Blogging the Blogosphere

Want to get your opinion out there? Catalogue your European vacation? Got something to say about your cat? Blogs are THE way to communicate that jumbled mess of thoughts in your head you call an opinion… but we’d ask that you don’t submit the latter two examples to this site.

After drumming my fingers on my desk for nearly a year trying to figure out what it is that makes a blog work, it dawned on me that it can be anything! That being said, I’ve come to the conclusion that there are a few subtle differences between a successful blog article and the sort of tripe that’s only amusing to yourself.

Here are a few ideas to keep your readers chomping at the bit for more:

Be interested in your subject matter. If you’re writing a post about something wholly uninteresting to you, it’s going to be a depressing, uninspired article, even if the reader has an interest in the topic. Inherently, taking an interest in what you’re writing about is going to have you walking away from your piece as an expert. With any luck, someone’s going to sit back from their read and have some new insight on a topic that will give them something to ponder while they trudge through their daily lives.

Dress it up. Hard facts are essential, but a compelling story isn’t comprised of a series of bullet points. Sure, you want to address the issue at hand, but the inspiration behind writing a blog entry is to, hopefully, educate others using your thoughts and opinions. With that in mind, a list of facts may interest someone already “in the know”, but you’ll quickly drive away your readers with uninspired catalogues of fact. Keep them coming back with pithy anecdotes and personal experiences that relate to your topic. Be warned though, if you get TOO wordy, it can be just as detrimental to your online popularity as a string of point form notes.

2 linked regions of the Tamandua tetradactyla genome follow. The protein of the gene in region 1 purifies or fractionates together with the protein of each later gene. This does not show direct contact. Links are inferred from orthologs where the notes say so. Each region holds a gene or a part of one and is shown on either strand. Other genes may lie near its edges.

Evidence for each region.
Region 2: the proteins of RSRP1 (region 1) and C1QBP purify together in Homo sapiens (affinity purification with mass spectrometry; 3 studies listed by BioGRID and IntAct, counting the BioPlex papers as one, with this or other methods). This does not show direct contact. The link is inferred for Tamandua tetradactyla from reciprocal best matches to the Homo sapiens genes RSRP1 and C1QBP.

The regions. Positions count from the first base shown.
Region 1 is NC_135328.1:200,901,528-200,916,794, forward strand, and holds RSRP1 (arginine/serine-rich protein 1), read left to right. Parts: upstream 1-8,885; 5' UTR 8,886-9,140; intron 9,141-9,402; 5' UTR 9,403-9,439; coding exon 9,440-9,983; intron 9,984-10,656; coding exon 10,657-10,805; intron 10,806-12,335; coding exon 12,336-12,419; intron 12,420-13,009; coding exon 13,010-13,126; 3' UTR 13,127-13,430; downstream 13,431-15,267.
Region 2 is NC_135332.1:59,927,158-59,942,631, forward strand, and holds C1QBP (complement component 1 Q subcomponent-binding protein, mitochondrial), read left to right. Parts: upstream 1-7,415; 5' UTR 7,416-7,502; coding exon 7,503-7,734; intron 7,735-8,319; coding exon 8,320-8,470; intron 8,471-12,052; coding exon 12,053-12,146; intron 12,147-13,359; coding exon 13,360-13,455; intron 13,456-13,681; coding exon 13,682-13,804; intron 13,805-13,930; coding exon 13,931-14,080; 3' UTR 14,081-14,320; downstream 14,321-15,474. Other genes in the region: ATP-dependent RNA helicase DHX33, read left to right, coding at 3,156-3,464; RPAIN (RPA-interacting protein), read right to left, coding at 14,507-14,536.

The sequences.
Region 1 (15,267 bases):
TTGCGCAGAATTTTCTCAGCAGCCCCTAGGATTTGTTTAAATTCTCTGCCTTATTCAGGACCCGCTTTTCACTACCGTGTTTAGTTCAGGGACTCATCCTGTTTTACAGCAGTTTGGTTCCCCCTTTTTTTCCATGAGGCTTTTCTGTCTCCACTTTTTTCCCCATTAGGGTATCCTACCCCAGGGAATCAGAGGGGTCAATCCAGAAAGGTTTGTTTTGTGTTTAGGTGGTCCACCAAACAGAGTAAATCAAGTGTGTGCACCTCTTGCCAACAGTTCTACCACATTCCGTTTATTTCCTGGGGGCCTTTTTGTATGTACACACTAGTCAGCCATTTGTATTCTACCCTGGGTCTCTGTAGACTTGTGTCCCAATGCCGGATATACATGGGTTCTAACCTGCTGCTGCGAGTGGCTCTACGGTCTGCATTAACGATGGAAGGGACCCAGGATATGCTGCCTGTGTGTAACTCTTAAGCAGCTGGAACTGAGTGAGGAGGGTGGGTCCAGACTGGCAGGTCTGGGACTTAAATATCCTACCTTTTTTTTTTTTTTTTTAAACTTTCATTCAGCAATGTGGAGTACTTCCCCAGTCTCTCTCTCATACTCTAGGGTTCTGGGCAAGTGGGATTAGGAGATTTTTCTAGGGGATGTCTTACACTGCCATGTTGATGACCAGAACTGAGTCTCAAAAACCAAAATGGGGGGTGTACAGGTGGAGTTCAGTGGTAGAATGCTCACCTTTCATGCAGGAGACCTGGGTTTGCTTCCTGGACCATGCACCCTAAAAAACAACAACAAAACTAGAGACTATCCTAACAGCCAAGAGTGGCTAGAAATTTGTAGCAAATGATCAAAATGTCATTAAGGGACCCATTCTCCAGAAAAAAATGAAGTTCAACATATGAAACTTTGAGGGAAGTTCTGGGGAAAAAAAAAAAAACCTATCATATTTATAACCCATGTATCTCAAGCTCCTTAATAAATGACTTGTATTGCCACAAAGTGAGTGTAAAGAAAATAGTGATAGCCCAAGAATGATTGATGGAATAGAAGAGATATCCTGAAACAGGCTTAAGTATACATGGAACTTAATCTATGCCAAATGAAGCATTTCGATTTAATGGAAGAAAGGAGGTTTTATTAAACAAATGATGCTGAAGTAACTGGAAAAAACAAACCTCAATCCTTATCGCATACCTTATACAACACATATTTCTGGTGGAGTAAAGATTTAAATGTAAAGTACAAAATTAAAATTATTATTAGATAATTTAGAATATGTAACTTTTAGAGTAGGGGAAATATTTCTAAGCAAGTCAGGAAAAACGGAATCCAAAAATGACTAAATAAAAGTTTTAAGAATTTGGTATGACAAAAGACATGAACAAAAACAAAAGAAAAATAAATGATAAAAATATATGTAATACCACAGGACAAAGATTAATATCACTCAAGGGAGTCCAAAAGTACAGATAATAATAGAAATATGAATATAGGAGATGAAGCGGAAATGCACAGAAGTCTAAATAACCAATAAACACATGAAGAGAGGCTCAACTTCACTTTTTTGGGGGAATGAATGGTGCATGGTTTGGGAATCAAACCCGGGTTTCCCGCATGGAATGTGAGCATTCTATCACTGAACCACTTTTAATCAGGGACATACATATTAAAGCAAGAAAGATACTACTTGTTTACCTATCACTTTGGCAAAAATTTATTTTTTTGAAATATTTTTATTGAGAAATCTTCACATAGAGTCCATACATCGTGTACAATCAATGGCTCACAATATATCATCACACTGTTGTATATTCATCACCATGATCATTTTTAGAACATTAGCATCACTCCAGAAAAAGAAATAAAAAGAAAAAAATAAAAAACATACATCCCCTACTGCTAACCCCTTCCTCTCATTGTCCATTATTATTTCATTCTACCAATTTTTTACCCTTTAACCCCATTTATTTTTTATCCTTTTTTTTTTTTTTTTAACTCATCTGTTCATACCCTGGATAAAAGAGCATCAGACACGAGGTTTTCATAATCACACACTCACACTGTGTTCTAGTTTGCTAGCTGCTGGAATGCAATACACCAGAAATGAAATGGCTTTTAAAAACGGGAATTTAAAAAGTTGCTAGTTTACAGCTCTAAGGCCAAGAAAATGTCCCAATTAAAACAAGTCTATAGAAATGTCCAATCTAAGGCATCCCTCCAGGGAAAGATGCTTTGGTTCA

Seeing is believing. Alright, so you can write. Good for you. Keep in mind that for most people it’s difficult to get “in your head” and see the things you do when you’re writing. You know the old adage. “A picture is worth a thousand words”. Spend some time perusing the Google image search and find something compelling that relates to your subject matter. It shouldn’t tell the whole story, but it helps to put a face to the name, so to speak.

Proofread, damnit! No one wants to read a poorly spelled, grammatically absent article, no matter how well communicated the subject is. It looks childish and all but eradicates any amount of professional respect you may have garnered by the time you sign your name to it. Not so good with grammar or spelling? Not a problem. Everyone’s got a friend who’s a stickler for these types of things. Pass it along to them and get them to take a look. Ask for some honest feedback about the article while you’re at it. Having a different set of eyes take a look can do wonders, just don’t be so vain as to ignore any criticism. There are also online services that can help. Check out www.grammarly.com if you need to. A word to the wise though, don’t rely on mechanical grammar or spelling checkers. They can be easily fooled. Reread your rant and know the difference between your, you’re, and yore.

Still here? Apparently I’m doing my job, then. Hopefully you took something away from this and you’re all ready to get blogging. Take heed of this advice and you should be able to produce some interesting  reads. The be all and end all though? Have fun with it and you just might find your wit and charm flow naturally into the written word.

 

Next up: Between a rock and a hard head

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About the author: Incapable of keeping his thoughts about how the rest of society should be behaving in any circumstance to himself, Alex constantly finds himself on the wrong side of opinionated. In order to stave off physical violence, he’s decided to find a new outlet for his cynical views of life, love and sunshine.

 


  • dinah_s

    Loved it! I can’t wait for the next post.

  • Kalervo Sinervo

    Yeah, you wrote “taking in interest” instead of “taking an interest.” I only give you crap about this because you made a big deal about proofreading.

  • lookoutcleveland

    Isn’t it “champing at the bit?” I’m pretty sure it’s “champing”…

    Just kidding. Good article.

  • Danny DeVito

    Great article… though was this meant to be ironic?

    “Reread your rant and know the difference betwee your, you’re, and yore.”

  • http://provocativepenguin.com Alex Somerville

    Ugh, no, it wasn’t meant to be ironic. That was just the result of tired eyes and not ENOUGH proofreading. The unfortunate thing is, it still happens a lot, no matter how many people you get looking at your writing. Thanks for the heads up, it’s been fixed.